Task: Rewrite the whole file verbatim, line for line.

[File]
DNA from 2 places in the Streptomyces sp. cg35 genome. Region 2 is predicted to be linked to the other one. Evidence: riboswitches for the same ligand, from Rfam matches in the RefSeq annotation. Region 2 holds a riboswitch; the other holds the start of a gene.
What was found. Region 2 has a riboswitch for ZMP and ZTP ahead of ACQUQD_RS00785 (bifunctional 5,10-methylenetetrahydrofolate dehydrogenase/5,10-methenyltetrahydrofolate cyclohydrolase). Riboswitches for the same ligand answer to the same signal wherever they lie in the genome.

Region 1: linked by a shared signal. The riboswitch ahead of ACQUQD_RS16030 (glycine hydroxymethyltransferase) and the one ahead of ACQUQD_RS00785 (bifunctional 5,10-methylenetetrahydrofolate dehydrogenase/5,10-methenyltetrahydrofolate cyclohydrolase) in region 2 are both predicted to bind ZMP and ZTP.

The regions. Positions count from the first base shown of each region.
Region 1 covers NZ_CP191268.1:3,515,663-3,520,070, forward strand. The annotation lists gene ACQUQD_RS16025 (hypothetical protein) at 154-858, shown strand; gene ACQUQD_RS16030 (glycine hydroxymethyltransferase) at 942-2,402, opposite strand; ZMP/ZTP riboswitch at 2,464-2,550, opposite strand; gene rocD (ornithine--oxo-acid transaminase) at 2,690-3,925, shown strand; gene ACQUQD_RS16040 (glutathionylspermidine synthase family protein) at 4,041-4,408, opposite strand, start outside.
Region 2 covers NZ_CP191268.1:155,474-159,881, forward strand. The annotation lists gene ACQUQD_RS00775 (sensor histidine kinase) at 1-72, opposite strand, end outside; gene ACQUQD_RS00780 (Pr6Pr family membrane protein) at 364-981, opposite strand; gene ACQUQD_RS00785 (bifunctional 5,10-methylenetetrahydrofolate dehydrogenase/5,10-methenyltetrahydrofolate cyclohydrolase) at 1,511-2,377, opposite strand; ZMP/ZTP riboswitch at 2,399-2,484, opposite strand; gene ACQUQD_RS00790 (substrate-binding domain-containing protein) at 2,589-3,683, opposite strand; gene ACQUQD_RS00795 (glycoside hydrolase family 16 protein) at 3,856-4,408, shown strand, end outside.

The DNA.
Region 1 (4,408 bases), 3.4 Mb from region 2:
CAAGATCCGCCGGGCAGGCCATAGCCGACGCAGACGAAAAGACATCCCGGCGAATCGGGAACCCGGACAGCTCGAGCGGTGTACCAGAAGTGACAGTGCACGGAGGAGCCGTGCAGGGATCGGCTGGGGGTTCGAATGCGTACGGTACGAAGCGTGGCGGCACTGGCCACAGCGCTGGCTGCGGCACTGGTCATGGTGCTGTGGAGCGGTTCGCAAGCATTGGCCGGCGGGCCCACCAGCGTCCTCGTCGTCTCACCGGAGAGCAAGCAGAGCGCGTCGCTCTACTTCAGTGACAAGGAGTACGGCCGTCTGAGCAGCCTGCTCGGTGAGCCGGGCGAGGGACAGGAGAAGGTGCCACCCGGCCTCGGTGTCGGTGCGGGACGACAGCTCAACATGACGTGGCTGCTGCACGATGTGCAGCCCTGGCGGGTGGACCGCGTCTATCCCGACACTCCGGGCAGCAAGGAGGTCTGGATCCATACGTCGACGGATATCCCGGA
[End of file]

DNA from 2 places in the Streptomyces sp. cg35 genome. Region 2 is predicted to be linked to the other one. Evidence: riboswitches for the same ligand, from Rfam matches in the RefSeq annotation. Region 2 holds a riboswitch; the other holds the start of a gene.
What was found. Region 2 has a riboswitch for ZMP and ZTP ahead of ACQUQD_RS00785 (bifunctional 5,10-methylenetetrahydrofolate dehydrogenase/5,10-methenyltetrahydrofolate cyclohydrolase). Riboswitches for the same ligand answer to the same signal wherever they lie in the genome.

Region 1: linked by a shared signal. The riboswitch ahead of ACQUQD_RS16030 (glycine hydroxymethyltransferase) and the one ahead of ACQUQD_RS00785 (bifunctional 5,10-methylenetetrahydrofolate dehydrogenase/5,10-methenyltetrahydrofolate cyclohydrolase) in region 2 are both predicted to bind ZMP and ZTP.

The regions. Positions count from the first base shown of each region.
Region 1 covers NZ_CP191268.1:3,515,663-3,520,070, forward strand. The annotation lists gene ACQUQD_RS16025 (hypothetical protein) at 154-858, shown strand; gene ACQUQD_RS16030 (glycine hydroxymethyltransferase) at 942-2,402, opposite strand; ZMP/ZTP riboswitch at 2,464-2,550, opposite strand; gene rocD (ornithine--oxo-acid transaminase) at 2,690-3,925, shown strand; gene ACQUQD_RS16040 (glutathionylspermidine synthase family protein) at 4,041-4,408, opposite strand, start outside.
Region 2 covers NZ_CP191268.1:155,474-159,881, forward strand. The annotation lists gene ACQUQD_RS00775 (sensor histidine kinase) at 1-72, opposite strand, end outside; gene ACQUQD_RS00780 (Pr6Pr family membrane protein) at 364-981, opposite strand; gene ACQUQD_RS00785 (bifunctional 5,10-methylenetetrahydrofolate dehydrogenase/5,10-methenyltetrahydrofolate cyclohydrolase) at 1,511-2,377, opposite strand; ZMP/ZTP riboswitch at 2,399-2,484, opposite strand; gene ACQUQD_RS00790 (substrate-binding domain-containing protein) at 2,589-3,683, opposite strand; gene ACQUQD_RS00795 (glycoside hydrolase family 16 protein) at 3,856-4,408, shown strand, end outside.

The DNA.
Region 1 (4,408 bases), 3.4 Mb from region 2:
CAAGATCCGCCGGGCAGGCCATAGCCGACGCAGACGAAAAGACATCCCGGCGAATCGGGAACCCGGACAGCTCGAGCGGTGTACCAGAAGTGACAGTGCACGGAGGAGCCGTGCAGGGATCGGCTGGGGGTTCGAATGCGTACGGTACGAAGCGTGGCGGCACTGGCCACAGCGCTGGCTGCGGCACTGGTCATGGTGCTGTGGAGCGGTTCGCAAGCATTGGCCGGCGGGCCCACCAGCGTCCTCGTCGTCTCACCGGAGAGCAAGCAGAGCGCGTCGCTCTACTTCAGTGACAAGGAGTACGGCCGTCTGAGCAGCCTGCTCGGTGAGCCGGGCGAGGGACAGGAGAAGGTGCCACCCGGCCTCGGTGTCGGTGCGGGACGACAGCTCAACATGACGTGGCTGCTGCACGATGTGCAGCCCTGGCGGGTGGACCGCGTCTATCCCGACACTCCGGGCAGCAAGGAGGTCTGGATCCATACGTCGACGGATATCCCGGA